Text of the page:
Brooklyn Runner


Paying for running shoes
October 27, 2010, 12:58 am
Filed under: Shoes and Gear | Tags: , ,

I read with interest this NY Times story about how much to pay for running shoes. “Fit first and price last” is the mantra that most experts seem to agree on. I have to agree, but my bias has been toward not paying attention to how high the price is, as opposed to not paying attention to how low the price might be.

I’ve bought my shoes at running stores exclusively now for the past ten years, but after reading this I remember the first pair of Nike’s I was wearing when (in college, I think) I started running for exercise and for for and for stress relief. I bought them at Marshall’s for $40. Maybe I’ll give it another try!



Brooklyn Half
June 2, 2009, 4:18 pm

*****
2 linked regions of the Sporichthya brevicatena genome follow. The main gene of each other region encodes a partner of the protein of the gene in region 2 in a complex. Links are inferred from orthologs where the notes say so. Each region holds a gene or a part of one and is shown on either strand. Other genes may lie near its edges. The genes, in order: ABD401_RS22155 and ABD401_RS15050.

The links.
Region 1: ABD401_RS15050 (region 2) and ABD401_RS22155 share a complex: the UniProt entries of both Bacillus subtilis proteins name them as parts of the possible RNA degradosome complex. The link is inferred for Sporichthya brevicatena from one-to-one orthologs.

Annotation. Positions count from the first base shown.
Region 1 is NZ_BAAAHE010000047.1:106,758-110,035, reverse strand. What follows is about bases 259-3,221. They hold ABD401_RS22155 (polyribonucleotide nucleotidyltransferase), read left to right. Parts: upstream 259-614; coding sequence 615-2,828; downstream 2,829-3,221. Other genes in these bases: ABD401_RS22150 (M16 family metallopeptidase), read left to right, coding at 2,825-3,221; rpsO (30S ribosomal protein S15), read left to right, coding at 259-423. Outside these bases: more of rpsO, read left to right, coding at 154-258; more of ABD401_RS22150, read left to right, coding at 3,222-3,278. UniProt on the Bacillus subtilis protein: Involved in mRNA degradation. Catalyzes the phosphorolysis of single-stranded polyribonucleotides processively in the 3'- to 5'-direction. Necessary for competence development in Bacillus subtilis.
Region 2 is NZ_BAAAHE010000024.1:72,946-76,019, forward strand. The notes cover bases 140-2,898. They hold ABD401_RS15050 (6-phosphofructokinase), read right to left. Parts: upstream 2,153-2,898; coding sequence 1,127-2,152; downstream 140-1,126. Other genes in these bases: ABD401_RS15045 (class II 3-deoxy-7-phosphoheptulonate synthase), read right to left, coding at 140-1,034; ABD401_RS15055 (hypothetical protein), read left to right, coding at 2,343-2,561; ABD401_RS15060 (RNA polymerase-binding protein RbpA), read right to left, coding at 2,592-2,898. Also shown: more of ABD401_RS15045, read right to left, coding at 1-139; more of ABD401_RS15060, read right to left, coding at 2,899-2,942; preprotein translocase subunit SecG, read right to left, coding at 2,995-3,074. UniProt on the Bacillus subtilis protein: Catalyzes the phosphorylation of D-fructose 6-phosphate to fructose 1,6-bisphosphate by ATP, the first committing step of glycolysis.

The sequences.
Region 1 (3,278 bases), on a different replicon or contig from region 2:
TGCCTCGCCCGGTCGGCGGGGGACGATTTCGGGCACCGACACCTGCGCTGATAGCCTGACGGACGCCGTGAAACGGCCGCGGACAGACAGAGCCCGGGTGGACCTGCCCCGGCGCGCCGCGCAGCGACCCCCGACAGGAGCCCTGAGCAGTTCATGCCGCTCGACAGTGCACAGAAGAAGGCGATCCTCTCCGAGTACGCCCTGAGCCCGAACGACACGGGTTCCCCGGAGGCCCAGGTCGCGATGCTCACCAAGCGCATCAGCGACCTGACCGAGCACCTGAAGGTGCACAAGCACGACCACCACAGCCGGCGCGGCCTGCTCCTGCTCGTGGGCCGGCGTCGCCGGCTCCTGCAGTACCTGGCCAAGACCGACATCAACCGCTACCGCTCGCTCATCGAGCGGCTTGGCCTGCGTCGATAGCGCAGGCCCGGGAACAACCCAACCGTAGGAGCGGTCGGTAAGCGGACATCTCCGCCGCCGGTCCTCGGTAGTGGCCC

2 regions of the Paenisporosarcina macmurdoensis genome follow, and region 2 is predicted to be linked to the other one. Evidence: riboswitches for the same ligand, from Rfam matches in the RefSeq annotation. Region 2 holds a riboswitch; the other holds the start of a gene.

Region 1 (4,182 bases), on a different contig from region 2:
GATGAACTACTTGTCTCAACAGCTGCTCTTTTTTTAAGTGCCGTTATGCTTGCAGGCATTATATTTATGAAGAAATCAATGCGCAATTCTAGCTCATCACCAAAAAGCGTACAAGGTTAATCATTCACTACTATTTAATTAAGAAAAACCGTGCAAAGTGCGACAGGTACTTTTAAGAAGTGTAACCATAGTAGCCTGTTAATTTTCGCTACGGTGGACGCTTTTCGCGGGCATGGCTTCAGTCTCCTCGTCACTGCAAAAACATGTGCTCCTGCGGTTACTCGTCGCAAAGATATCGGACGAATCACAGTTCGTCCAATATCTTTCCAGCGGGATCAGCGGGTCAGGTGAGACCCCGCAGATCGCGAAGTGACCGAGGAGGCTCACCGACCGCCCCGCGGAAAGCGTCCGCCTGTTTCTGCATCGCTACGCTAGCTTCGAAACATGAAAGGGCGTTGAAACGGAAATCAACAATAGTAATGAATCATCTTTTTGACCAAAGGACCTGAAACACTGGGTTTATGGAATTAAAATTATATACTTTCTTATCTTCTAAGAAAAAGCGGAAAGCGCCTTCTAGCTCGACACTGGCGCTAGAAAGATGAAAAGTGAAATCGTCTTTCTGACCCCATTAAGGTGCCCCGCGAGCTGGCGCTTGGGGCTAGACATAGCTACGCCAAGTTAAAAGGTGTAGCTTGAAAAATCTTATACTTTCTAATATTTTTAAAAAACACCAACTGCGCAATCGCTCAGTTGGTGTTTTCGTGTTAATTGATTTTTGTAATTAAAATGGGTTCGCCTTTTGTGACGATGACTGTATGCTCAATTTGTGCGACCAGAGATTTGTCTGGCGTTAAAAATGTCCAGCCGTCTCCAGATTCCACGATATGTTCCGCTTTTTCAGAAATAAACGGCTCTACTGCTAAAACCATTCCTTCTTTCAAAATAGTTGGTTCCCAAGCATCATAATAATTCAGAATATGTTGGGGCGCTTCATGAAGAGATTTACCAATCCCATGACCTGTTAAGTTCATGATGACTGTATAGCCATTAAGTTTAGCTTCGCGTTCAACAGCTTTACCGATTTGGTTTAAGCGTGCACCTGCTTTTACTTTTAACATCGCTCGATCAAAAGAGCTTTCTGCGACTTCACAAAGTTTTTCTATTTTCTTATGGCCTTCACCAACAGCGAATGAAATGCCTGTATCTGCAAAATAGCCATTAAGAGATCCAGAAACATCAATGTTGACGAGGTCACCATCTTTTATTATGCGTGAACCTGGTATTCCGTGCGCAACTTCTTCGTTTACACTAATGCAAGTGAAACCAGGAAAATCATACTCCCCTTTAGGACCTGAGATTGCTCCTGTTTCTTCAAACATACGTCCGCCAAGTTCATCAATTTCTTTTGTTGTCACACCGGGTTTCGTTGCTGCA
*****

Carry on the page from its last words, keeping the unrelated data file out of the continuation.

Filed under: Racing | Tags:

Oops – congrats to all you finishers and participants in the Brooklyn Half marathon on Saturday! Brooklyn Running blog has a nice roundup of stories about the race here. Look up official results here.



Urban runs

These days when I go for a run I experience sensory overload from the beauty of the urban environment surrounding my home. I feel lucky to have backdrops like these during just an ordinary run…

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Part of my route takes me past the beautiful and decaying Admiral’s Row at the edge of the Navy Yard.

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An uplifting message in the industrial waterfront of Dumbo.

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A New Year
January 6, 2009, 9:26 pm
Filed under: Contemplating, Seasons, The City | Tags:

Happy New Year! It’s not too late to say that, right?

I love this time of year. The city has been quiet — almost desolate — between the big winter holidays and after the first of the year everyone starts trickling back, slowly but surely. There seems to be a bit more optimism and hope this time of year too, New Years resolutions and all.